Reaching out or locking up
A few months ago there was this video on Youtube. A father of a teenage daughter replies to her being, well, a teenager (who had posted a not very diplomatic comment about her frustration with her parents on Facebook), by vengefully posting his punishment on line. He finishes a long line of loathing comments by shooting her laptop, telling her that she will be grounded for, well, forever.
This is very sad in so many ways, yet a powerful example of how many people seem to view parenting. Like the work of a policeman, to keep the kids “respectful” -or, as it seems, just plain obedient. “Tough love” the father claims. I see no love, and herein lies the problem.
Relationshipwise, this father seems to have chosen to go to war against his daughter. Obviously he wants to hurt her and hurt her bad. This is how you ruin a relationship, in short. Revenge is never a way to rebuild a relationship. Never a way to reach out, or come closer. Dr Phil, in an interview, also says: “What are you gonna do next?”
The father calls for respect, but does he deserve it? Is he the bigger man in all this, or just the strongest – with his obvious power over her (as the father naturally has), and his gun? Loving respect is something you earn, whereas fear can always be taught. Has this man, in action, shown his daughter what love and respect means? Has he tried to meet her in dialogue, tried to understand where she comes from?
And if this is parenting to him – breaking down, not building up – what will his daughter learn? What good can possibly come out of this?
Of course, it’s embarrassing for everybody when ordinary family conflicts go public. Of course it was a bad thing for her to bring it out there in the first place. Nevertheless, the responsibility of raising her to better deal with conflicts, or perhaps providing an environment in which she can express her feelings directly, lies with her parents. They are the ones who ought to teach the empathy and responsibility they seek in her. It should have been taught earlier. And now, it should have been dealt with otherwise. So perhaps the involved people think now, and it’s definitely reassuring to see they are all still alive and talking to one another a month later.
Teenagers need boundaries – and I mean moral codes, rules and limitations – to fight, otherwise they will run too far astray for their own good. But they need flexibility too, responsibilities to try out and grow into, and dialogue along the way. Mutual respect. They demand it. Sometimes they do not exactly deserve it, but they should have some anyway.
We must allow mistakes, yet try to prevent disasters. Not by putting up walls around them, but through bonding, communication. By reaching out.
It all starts early. The road towards respect and a strong, mutually caring bond.
Of course there are times the kids just need to do as they are told. They need to Stop when you yell Stop, because otherwise they might get hit by the passing car. Or they need to quit throwing things around, at once. We may need to show the youngest ones what we actually mean by the word “stop”, and later on that we are serious and stand by our words, by actually stopping them. We may complement it by e.g. a Time-out to think things through, or by telling the child it will not be allowed to play with sharp things until it learns to be careful.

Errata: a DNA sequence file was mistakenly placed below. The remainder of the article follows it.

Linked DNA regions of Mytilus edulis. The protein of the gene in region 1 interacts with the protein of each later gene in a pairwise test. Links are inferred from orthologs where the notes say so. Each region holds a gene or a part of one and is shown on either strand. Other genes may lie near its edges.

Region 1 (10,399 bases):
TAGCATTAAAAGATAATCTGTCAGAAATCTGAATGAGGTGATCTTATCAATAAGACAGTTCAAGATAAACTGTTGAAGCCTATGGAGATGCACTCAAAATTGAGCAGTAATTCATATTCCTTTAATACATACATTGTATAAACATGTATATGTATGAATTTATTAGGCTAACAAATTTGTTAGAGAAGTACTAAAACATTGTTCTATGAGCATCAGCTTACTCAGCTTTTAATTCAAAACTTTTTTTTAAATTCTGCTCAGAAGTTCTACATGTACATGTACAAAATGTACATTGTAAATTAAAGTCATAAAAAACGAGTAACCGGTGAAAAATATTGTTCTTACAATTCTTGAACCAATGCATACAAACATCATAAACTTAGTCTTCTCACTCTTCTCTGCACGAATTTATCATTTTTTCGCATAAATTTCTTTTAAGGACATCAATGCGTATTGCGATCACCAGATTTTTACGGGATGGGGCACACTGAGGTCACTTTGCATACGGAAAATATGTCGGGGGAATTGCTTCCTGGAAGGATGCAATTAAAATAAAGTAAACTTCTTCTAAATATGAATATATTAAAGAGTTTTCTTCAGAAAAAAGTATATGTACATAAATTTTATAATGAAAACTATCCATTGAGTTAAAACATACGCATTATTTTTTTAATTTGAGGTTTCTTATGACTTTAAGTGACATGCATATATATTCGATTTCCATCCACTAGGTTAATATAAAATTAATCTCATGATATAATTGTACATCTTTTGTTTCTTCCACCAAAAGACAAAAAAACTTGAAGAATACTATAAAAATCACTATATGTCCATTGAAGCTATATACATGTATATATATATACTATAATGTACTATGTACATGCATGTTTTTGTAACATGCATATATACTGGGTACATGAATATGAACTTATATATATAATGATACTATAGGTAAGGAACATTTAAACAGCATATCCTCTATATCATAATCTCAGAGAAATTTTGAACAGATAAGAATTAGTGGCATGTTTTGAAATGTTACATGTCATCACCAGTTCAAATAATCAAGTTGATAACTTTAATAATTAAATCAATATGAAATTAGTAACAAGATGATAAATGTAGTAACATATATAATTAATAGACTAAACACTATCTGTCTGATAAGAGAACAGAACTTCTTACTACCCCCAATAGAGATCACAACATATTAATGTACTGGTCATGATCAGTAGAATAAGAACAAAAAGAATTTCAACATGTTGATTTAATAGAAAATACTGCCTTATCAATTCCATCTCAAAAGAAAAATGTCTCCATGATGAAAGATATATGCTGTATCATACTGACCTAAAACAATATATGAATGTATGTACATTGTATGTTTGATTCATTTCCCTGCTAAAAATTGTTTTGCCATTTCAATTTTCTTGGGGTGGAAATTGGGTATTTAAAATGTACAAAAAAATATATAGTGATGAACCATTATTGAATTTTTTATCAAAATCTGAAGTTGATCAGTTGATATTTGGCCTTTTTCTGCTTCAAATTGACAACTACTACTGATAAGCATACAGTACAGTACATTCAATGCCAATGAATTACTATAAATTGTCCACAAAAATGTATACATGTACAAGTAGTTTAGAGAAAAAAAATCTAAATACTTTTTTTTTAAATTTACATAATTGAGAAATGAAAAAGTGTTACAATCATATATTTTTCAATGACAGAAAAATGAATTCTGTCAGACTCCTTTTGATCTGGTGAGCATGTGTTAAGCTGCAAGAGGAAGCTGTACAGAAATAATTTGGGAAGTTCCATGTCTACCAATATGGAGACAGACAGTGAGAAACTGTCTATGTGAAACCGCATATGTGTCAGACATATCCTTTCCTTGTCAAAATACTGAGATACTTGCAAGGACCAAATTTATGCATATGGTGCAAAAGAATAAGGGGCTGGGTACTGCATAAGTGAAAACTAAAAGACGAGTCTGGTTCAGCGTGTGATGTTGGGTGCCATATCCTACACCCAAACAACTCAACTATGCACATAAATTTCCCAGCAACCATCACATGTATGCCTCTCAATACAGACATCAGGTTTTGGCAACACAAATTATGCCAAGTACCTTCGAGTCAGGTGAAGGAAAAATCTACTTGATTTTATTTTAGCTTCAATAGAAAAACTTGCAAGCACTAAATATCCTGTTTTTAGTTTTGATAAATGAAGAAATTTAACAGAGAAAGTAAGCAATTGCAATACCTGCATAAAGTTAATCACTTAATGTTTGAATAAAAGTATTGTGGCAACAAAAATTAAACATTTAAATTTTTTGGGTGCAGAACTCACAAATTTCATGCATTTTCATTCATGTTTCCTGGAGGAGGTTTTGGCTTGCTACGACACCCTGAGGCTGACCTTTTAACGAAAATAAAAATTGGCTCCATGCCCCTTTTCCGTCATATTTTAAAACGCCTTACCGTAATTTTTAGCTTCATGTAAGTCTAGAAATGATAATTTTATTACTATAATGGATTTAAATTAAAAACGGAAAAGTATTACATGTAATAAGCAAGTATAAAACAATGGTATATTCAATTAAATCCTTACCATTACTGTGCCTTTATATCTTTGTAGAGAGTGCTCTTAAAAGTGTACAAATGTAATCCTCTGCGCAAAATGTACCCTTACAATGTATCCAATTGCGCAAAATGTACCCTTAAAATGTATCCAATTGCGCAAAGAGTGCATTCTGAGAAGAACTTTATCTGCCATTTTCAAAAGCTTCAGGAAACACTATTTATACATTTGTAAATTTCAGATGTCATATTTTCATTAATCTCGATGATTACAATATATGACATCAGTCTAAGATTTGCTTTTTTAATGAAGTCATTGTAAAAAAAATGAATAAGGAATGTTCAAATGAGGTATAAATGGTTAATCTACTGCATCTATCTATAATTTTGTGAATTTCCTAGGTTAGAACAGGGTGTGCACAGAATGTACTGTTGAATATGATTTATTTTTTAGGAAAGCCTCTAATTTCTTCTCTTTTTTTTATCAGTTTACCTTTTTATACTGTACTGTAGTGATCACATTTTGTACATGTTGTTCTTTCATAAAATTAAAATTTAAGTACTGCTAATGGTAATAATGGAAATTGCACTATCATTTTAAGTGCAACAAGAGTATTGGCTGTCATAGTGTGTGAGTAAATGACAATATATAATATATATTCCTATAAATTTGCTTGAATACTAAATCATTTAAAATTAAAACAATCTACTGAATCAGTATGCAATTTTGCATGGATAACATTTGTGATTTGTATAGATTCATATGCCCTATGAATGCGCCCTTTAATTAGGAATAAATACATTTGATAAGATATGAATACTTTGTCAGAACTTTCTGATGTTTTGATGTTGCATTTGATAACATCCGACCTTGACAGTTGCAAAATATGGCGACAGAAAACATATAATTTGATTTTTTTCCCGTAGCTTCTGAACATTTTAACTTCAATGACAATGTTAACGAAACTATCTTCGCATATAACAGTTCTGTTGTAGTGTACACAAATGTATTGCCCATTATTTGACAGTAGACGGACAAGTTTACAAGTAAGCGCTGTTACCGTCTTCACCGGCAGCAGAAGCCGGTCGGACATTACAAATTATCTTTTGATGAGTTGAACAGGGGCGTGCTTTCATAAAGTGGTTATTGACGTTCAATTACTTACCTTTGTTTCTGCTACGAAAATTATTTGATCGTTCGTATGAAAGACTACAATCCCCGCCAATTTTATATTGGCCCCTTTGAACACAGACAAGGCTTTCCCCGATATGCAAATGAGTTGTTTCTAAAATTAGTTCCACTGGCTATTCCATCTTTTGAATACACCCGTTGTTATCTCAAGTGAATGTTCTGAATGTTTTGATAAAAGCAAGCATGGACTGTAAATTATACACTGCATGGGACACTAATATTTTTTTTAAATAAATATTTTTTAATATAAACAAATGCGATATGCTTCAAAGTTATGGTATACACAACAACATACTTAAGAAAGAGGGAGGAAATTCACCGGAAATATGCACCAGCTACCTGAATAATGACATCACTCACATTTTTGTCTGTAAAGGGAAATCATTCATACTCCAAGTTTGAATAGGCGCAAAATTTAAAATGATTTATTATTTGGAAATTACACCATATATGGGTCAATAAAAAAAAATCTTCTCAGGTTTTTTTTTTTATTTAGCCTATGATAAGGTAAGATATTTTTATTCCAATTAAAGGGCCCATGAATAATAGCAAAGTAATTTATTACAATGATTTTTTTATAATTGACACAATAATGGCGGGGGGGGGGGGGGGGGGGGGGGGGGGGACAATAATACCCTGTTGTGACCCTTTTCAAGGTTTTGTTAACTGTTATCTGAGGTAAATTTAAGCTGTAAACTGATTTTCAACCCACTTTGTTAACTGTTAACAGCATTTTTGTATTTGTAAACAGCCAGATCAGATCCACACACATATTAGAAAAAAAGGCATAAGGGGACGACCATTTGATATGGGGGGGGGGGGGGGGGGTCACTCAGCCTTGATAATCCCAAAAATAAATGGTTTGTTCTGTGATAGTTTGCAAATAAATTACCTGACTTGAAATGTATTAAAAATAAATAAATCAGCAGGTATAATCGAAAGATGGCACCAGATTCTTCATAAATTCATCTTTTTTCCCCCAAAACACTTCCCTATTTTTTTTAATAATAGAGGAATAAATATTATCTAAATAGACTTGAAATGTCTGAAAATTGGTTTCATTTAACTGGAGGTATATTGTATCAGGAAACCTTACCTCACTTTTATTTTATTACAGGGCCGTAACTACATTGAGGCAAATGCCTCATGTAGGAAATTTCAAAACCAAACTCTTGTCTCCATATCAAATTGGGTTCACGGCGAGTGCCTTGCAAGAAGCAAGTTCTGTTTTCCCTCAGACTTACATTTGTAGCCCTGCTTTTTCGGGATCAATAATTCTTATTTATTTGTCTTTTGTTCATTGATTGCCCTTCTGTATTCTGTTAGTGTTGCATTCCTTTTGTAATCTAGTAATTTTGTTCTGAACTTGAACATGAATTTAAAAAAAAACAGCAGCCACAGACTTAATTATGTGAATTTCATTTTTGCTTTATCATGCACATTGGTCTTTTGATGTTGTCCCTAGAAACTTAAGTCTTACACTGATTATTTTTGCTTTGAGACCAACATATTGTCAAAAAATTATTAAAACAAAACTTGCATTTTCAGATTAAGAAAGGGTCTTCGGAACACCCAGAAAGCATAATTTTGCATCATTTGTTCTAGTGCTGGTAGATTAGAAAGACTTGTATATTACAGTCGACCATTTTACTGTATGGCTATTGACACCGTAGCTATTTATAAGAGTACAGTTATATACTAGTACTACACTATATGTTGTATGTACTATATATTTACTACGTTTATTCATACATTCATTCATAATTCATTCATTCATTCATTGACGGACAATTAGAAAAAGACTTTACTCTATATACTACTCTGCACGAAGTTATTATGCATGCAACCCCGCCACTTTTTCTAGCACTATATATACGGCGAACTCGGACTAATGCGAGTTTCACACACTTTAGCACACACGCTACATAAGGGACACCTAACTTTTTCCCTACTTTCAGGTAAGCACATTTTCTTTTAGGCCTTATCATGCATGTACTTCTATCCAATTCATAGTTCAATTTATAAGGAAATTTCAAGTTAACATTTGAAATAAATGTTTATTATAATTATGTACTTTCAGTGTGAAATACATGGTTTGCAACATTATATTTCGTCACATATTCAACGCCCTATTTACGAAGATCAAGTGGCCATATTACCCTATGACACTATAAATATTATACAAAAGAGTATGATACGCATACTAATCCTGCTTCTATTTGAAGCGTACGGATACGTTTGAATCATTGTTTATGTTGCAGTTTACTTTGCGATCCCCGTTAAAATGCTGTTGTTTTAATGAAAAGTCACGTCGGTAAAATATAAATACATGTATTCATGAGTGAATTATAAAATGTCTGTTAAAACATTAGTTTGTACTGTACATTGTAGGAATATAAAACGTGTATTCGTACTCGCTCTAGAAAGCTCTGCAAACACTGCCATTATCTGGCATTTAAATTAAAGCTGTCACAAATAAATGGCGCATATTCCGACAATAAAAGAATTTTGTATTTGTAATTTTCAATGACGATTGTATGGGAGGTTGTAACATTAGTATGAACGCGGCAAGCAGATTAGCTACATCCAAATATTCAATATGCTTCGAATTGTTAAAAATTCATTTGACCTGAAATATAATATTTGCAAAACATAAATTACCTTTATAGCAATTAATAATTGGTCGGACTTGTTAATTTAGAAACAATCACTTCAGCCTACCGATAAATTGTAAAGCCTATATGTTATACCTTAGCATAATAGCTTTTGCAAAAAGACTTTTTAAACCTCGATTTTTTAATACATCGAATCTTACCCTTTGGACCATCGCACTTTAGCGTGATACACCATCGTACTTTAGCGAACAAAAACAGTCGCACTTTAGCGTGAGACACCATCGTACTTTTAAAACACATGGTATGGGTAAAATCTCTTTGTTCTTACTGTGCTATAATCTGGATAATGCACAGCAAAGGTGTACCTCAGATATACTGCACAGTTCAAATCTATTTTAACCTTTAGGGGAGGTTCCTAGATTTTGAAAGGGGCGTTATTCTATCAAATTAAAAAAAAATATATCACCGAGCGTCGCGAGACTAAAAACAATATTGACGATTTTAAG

But not all times are like these. We want our children to learn about consequences, yes, but not for fear of punishment! Soon enough they learn how to avoid them by not being caught. Instead, they need to learn about responsibility. Responsibilities can be linked to pride and self esteem – good things, that come out of a job well done, rather than the bad fall outs from failure. Not quite making it, or not feeling the result is perfect, may be bad enough, to an ambitious child. Our role may be to ease their landings.
Sometimes there are really important issues, with important, potentially really bad, consequences. The ones that affect their futures, their health, career and relationships.
So we need to discuss things that matter with them. Explain things, at a level understandable for them. Why we need to do something this way, or what is dangerous about another way. Some theatrical demonstrations may be helpful – although not too much drama is needed, their fantasies are way ahead of our own.
Ask them what they think and feel, to see their point of view. Quite often they have no harmful intentions at all, they just want to help, or play or keep things the way they are (change is always hard). Like when the child is unpacking or hiding the bags of his distressed father on his way to a business trip, it’s possibly because separation is hard – the child wants him to stay.
Questions are also useful to see how far their understanding reaches. Discuss their options: “Can you think of something else you can do?” “What happens if…?”
Then expand their knowledge, a little bit at a time. Use books, movies or pictures – but don’t forget the personal touch: “You see, when you say… I feel…” or the need for sensing, practicing and experiencing things: “Let’s try it out! Let’s see what happens!” A curious, interested child has its own motivation. It will playfully learn at its own speed.
We want them to learn to think for themselves. To understand about responsibility. To question, within reason, is necessary. To be able to act upon well based decisions, instead of just any order yelled out. To act responsibly, thoughtfully, helpfully. To cooperate, to be curious, playful and also friendly.
This is not achieved by punishment, but by encouragement. By a strong bond, and a feeling of security – if you fall, someone will catch you, bandage your wounds and send you off again.